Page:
Winnipeg Free Press - PRINT EDITION

RCMP turn to eyes in the sky

Mini-helicopters put to work at crash sites, crime scenes

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HEADINGLEY -- Manitoba RCMP have unveiled their latest investigative tool -- unmanned aerial vehicles.

Similar to the toy remote-controlled helicopters sold in shopping malls, a shiny black UAV was put through its aerial paces in a deserted baseball field Thursday afternoon.

Unlike the shopping-mall versions, this extensively modified helicopter is about one metre long and carries a high-resolution digital SLR camera.

The vehicle carries a price tag of $20,000.

Cpl. Byron Charbonneau said the UAV will be used to take aerial photos and videos at traffic collisions, crime scenes and in search-and-rescue operations, adding the images will provide invaluable information to investigators and improve the quality of evidence.

"It adds another dimension to all of our investigations," Charbonneau, one of two RCMP officers trained to operate the devices, said.

"When you're standing on the ground, you get a two-dimensional perspective of the world around you.

"When you get a top-level view, it adds a third perspective to your investigation."

Charbonneau, a forensic traffic reconstruction analyst, said use of the UAV is regulated by licence from Transport Canada, adding the RCMP is not authorized to use it for surveillance purposes.

Charbonneau said the UAVs' limitations would make them unsuitable for surveillance work. They have a maximum flight time of 13 minutes and are restricted to flying no higher than 100 metres.

Charbonneau said the RCMP opted to go for a custom-modified device to make it suitable for conditions in Manitoba. He said the modified UAV can be flown in extreme winter temperatures and in winds up to 60 or 80 km/h -- conditions off-the-shelf products cannot handle.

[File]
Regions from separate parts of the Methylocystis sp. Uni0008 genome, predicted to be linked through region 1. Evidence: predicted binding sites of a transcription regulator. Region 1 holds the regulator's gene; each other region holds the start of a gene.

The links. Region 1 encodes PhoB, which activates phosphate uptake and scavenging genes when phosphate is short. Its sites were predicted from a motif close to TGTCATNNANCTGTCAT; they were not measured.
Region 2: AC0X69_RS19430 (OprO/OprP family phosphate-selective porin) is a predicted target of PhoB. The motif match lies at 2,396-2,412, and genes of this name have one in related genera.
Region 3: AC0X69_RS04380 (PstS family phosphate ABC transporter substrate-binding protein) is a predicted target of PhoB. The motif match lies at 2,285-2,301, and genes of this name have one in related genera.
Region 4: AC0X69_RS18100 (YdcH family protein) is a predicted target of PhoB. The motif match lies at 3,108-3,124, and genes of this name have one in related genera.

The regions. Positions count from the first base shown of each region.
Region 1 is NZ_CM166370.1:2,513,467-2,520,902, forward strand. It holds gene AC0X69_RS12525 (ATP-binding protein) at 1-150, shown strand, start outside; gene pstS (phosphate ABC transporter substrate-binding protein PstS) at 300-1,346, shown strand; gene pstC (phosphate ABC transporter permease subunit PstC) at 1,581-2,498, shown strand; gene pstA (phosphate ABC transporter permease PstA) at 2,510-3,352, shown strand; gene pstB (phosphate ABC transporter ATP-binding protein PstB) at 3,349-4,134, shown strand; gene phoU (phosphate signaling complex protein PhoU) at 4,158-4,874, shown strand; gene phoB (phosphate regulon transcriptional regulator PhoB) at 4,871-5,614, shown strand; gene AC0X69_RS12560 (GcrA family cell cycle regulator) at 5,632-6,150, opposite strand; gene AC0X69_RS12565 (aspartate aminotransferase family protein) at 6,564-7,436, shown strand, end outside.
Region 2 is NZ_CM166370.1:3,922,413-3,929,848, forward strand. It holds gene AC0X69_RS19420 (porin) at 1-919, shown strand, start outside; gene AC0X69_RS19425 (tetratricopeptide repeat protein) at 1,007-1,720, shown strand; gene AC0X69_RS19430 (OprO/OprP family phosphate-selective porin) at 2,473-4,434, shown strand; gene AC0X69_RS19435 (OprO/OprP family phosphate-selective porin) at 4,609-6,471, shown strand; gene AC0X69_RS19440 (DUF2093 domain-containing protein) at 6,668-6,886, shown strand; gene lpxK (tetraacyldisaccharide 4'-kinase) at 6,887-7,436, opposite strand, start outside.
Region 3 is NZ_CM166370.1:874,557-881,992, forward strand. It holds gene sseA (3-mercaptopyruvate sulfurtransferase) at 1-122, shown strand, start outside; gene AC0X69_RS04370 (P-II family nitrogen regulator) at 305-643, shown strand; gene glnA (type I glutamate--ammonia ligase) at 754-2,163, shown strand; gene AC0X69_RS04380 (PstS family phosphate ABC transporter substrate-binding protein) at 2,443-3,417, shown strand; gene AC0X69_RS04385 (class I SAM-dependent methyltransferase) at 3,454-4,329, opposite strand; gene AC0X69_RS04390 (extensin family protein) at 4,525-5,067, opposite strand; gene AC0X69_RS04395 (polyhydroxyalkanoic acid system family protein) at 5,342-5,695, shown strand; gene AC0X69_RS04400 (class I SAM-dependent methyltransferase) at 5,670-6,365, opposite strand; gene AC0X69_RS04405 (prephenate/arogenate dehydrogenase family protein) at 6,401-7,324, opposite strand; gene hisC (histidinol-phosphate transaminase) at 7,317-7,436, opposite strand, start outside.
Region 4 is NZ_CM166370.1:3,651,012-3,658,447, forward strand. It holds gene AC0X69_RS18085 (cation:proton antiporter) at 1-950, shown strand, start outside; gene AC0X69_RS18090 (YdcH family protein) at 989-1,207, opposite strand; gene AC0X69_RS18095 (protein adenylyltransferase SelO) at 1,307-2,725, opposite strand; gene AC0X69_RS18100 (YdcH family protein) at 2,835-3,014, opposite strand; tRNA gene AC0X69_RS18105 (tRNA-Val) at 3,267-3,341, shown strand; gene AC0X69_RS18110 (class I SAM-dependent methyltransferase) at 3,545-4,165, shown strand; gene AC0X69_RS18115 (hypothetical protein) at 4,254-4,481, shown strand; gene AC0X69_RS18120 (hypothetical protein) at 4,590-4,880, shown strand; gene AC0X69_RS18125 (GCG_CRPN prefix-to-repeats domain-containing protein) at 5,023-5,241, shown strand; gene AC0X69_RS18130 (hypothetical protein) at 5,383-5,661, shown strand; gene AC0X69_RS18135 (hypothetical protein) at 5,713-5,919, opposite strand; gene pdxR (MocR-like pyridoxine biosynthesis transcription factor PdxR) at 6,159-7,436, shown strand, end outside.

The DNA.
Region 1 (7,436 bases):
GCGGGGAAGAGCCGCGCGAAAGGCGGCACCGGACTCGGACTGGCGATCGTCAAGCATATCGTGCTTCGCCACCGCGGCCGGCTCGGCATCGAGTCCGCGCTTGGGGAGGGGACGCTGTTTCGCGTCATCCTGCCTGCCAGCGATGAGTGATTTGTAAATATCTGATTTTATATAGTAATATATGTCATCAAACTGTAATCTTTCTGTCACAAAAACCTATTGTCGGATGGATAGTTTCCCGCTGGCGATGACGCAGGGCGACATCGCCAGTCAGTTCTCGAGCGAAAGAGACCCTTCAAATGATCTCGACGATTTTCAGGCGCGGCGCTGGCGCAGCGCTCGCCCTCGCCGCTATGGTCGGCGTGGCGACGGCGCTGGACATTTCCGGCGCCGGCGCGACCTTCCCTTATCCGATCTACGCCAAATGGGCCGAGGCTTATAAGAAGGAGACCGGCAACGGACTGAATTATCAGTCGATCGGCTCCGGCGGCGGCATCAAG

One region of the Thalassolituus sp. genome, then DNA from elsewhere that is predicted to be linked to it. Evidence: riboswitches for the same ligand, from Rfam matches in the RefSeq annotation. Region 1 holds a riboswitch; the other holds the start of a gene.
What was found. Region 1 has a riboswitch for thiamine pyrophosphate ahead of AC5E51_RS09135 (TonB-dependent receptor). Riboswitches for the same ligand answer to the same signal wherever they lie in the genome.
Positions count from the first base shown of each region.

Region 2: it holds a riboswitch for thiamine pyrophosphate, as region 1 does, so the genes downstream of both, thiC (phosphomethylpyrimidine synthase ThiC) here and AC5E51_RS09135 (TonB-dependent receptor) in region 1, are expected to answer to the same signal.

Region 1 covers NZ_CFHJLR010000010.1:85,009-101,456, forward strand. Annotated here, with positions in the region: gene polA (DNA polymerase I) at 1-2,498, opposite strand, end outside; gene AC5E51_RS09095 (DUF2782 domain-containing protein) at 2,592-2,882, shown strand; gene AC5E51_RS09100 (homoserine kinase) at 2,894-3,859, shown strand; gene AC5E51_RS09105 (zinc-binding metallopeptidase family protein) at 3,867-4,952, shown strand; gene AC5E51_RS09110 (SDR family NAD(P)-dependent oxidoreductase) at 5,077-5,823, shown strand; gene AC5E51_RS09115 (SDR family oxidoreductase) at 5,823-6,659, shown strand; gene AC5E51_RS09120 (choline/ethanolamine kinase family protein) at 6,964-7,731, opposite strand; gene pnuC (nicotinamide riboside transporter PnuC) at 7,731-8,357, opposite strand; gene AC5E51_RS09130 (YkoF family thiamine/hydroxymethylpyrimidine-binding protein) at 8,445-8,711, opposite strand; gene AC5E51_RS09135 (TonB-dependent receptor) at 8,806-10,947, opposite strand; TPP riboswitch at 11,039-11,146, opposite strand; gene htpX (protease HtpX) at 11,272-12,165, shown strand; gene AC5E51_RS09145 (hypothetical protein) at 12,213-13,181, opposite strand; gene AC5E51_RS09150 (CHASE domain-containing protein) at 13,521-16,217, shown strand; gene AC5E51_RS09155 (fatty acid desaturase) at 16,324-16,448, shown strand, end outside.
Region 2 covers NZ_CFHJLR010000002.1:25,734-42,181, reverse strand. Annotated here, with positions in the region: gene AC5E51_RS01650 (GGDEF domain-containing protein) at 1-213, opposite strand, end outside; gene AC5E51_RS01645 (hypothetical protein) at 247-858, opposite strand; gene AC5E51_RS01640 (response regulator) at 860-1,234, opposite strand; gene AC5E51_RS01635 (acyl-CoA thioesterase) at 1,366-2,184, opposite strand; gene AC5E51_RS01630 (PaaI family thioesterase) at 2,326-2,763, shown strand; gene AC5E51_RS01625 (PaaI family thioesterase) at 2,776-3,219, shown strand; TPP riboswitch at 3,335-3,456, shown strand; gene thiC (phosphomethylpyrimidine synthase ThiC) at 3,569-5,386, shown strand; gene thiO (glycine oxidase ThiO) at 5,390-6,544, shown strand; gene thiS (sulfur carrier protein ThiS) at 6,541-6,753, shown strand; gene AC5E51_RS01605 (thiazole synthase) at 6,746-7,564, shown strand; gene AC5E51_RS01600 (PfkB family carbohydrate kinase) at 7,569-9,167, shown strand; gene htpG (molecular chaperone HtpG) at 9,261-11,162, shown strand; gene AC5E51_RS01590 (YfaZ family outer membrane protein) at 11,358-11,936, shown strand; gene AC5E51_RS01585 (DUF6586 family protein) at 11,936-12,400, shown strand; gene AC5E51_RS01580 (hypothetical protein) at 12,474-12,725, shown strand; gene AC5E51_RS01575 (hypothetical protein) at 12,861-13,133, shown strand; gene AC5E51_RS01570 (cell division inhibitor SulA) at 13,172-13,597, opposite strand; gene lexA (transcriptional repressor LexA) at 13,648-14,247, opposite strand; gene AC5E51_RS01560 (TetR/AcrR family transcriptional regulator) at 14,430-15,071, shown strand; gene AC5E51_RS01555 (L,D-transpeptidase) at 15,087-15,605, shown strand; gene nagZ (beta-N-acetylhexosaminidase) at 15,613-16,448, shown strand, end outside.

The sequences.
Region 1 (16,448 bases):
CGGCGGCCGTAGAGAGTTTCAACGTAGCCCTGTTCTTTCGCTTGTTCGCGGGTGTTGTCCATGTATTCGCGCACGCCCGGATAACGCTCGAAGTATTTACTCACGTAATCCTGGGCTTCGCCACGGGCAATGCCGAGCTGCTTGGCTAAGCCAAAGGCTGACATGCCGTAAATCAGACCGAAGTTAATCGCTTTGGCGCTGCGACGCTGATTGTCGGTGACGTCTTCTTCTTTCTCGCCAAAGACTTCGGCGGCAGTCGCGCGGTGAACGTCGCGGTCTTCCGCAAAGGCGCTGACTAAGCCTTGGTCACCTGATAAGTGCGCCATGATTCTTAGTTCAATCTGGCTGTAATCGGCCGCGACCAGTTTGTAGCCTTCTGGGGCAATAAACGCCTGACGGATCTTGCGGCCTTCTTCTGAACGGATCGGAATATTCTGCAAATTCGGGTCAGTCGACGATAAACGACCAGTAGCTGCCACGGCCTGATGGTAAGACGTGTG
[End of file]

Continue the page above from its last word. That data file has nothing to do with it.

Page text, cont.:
Similar units are used by the RCMP in Saskatchewan and B.C.

These units will be operating out of Dauphin and Brandon. Insp. Joanne Keeping, head of RCMP traffic services in Manitoba, said the UAVs' deployment has been determined by where the pilots are based. She said there are plans to train more pilots and additional UAVs could be purchased later.

Keeping said the UAVs can be used in situations where conventional aircraft or helicopters are not suited or when they might not be available, adding they are also considerably less expensive to operate than conventional aircraft.

 

aldo.santin@freepress.mb.ca

What is it?

A modified remote-controlled helicopter (a Fusion Outrage 50), like the ones sold in shopping malls, but this one is about a metre long, and also carries a high-resolution digital SLR camera that can be spun 360 degrees, independent of the UAV.

The UAV is manufactured in Saskatchewan and composed mostly of carbon fibre and aluminum.

It has a combined weight of about 4.5 kilograms, including the camera and its support system.

 

Maximum flying time: 13 minutes.

 

Maximum flying height: 100 metres.

 

Cost: $20,000 each, including high-res digital SLR camera, camera support, monitor, base station and case.

 

What is it used for?

D (Manitoba) Division's traffic services and forensic identification units will use the UAVs to capture aerial photos and videos of traffic collisions, crime scenes and search-and-rescue operations.

The UAV will provide live photo and video streaming to the controller, which will be used in evidence-gathering.

Republished from the Winnipeg Free Press print edition August 24, 2012 A9

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